Don’t forget – Zipp is answering all your tire pressure related questions this week, so if you still haven’t submitted your question, do it through the link at the bottom! We should have the answers later this week!

The world of bicycle tires is changing. Not only tires, but rim design as well. Newer hookless rim profiles with high volume tubeless tires make for a better ride with improved traction, and supposedly, lower rolling resistance. But it can be hard for a rider who’s used to putting maximum pressure into their tires before every ride to get used to the idea of riding less. Sometimes a lot less. And with that comes questions. Do these new guidelines apply to just tubeless tires? Or tubes as well? What’s the ideal rim width for a given tire size? And on, and on…

zipp 303 recommended tire pressures for 2021 wheelsets

That’s exactly why Zipp has stepped up for the latest AASQ installment. While they’ve gone to great lengths to illustrate their thoughts on tire pressure with their new RollingRoad, they know there are still lots of questions out there on the subject.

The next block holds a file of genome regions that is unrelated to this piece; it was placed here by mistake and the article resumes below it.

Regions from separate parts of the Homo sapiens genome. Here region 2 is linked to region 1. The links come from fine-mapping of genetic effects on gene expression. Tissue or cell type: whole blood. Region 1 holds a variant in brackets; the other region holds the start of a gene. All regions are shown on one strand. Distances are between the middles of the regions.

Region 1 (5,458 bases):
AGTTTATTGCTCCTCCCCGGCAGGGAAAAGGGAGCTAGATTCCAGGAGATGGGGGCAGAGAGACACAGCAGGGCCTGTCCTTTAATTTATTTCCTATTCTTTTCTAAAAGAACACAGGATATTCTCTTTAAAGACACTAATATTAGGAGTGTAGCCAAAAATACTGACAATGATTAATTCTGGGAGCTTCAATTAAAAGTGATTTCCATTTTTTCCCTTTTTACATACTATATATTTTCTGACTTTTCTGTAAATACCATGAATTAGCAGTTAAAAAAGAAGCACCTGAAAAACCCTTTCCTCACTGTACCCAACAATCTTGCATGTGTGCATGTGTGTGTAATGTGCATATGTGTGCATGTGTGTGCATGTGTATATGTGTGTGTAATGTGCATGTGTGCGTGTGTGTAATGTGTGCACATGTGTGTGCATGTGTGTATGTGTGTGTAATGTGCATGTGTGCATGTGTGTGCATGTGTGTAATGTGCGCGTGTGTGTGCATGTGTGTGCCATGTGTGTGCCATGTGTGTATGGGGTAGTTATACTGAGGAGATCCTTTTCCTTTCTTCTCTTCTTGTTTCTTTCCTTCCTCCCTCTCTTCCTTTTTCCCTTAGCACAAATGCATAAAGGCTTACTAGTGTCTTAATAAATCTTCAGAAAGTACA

new zipp 303 wheels are the lightest wheels they make for road and gravel bikes

So here’s your chance to get the answer straight from the source. Send in your questions about tire pressure, hookless rims, tubeless tires, etc. and Zipp will answer as many as possible in a few weeks!  Use this form to submit your question.


    • weiwen on

      About that: The Silca calculator allows your pressure to differ by surface, with rougher surfaces getting lower pressure recommendations. At my weight, Zipp’s recommended general pressure is in line with Silca’s recommendation for dirt roads or poor pavement, assuming a 28mm tire has a measured width of 32mm on those Zipps (that’s a guesstimate; narrower measured width would lead Silca to spit out a higher recommended pressure). Silca recommends significantly higher pressures for even slightly worn pavement. At my weight of 133 lbs and assuming a 20 lb bike and 5 lb gear, Silca gave me 60.5 psi front, 62 rear for moderately worn pavement, 64/65.5 for new pavement.

  1. Jeff on

    Since this is Zipp I assume that the marketing department will be responding to all of these questions? Let’s hope we are not in between two of their marketing promotions. We might get two wildly different answers.

  2. An203 on

    @Jeff, few of the Q&A have been really good, Mavic (where they answered all the questions on the old hubs free-wheel bushing issue when not regularly maintained), Enve (where they acknowledge that their faster wheels in absolute were not the wider ones) had interesting, technical questions with honest answers… the bearing one on the other hand was tainted by mkting BS… impatient to read this one


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